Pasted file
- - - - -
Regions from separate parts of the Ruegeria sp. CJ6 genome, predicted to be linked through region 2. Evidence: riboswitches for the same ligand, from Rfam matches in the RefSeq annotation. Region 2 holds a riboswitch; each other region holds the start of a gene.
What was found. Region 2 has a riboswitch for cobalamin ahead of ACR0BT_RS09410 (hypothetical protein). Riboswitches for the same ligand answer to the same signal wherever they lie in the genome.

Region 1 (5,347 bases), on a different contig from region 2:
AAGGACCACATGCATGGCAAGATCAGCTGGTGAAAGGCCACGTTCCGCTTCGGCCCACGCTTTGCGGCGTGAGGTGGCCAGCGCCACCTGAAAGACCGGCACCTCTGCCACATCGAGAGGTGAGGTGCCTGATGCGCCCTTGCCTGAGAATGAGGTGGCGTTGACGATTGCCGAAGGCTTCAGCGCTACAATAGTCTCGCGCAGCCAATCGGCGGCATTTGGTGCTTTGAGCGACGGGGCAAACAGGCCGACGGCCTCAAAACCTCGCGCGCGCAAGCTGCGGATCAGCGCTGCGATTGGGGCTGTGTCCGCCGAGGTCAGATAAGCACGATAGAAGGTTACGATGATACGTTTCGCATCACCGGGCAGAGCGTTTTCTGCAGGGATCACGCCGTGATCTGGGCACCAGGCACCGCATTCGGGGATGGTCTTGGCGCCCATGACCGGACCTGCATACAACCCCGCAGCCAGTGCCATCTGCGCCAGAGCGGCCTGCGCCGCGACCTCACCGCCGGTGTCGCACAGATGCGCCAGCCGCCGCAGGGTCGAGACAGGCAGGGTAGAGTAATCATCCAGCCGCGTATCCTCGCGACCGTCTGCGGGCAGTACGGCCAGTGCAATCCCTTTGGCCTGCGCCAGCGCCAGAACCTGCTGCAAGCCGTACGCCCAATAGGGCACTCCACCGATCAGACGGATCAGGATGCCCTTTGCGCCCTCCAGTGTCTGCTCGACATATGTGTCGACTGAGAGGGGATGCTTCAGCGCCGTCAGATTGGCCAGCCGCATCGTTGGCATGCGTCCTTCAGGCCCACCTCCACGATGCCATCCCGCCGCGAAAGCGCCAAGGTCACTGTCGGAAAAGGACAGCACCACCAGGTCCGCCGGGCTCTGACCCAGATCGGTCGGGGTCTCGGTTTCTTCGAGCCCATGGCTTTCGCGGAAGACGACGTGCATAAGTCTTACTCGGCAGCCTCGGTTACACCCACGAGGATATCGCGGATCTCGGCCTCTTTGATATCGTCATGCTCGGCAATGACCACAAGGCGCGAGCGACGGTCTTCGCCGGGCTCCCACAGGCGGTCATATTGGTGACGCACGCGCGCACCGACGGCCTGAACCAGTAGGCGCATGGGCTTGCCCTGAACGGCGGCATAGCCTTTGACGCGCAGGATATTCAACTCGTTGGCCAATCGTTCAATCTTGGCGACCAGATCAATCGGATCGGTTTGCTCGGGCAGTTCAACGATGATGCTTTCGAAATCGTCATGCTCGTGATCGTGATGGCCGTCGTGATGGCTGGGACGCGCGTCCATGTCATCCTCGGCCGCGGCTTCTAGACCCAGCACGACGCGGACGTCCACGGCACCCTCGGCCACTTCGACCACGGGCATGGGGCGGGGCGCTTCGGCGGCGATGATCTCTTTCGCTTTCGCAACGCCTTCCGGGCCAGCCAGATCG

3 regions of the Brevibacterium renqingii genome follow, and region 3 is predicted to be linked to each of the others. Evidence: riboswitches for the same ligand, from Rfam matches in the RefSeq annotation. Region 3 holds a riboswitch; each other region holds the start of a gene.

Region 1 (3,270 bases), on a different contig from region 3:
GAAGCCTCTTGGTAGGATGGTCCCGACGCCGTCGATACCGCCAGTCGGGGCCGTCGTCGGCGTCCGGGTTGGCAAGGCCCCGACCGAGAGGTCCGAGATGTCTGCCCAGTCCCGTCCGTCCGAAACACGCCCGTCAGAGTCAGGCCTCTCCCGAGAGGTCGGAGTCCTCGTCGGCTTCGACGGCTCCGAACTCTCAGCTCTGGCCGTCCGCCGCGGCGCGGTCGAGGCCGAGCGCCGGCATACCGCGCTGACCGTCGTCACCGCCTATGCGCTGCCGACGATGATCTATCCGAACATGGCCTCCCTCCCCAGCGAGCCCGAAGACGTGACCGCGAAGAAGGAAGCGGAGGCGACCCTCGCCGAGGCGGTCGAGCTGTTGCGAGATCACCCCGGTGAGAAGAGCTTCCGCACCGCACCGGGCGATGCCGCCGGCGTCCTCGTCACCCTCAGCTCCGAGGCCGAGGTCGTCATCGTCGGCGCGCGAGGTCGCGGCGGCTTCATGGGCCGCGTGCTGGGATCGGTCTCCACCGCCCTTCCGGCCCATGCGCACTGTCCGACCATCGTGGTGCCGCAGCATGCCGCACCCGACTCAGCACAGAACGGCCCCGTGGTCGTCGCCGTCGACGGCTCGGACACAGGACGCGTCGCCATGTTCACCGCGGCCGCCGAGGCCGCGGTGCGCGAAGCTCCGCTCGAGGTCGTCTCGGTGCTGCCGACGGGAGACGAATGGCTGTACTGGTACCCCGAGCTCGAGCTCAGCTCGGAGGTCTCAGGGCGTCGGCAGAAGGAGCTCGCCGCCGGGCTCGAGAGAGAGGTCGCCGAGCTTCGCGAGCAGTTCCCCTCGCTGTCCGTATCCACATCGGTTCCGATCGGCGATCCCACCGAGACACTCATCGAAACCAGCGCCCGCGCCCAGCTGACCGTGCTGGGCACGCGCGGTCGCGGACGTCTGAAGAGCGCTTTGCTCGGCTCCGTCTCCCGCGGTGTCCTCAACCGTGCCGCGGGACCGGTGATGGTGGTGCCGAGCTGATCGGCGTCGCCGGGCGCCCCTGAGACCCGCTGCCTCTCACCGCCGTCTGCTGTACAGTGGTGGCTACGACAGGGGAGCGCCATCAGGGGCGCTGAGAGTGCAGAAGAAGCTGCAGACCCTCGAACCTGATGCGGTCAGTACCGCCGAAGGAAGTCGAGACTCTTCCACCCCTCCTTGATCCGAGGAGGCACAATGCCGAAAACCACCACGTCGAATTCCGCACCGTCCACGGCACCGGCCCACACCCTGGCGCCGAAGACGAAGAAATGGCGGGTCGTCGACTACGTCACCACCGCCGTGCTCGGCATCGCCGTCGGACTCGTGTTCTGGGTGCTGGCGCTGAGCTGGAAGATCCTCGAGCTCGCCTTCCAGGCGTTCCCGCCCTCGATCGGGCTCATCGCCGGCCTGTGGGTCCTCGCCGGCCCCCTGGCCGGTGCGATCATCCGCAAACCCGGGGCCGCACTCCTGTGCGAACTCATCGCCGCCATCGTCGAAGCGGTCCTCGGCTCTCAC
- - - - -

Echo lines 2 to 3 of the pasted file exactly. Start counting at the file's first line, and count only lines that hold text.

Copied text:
What was found. Region 2 has a riboswitch for cobalamin ahead of ACR0BT_RS09410 (hypothetical protein). Riboswitches for the same ligand answer to the same signal wherever they lie in the genome.

Region 1 (5,347 bases), on a different contig from region 2: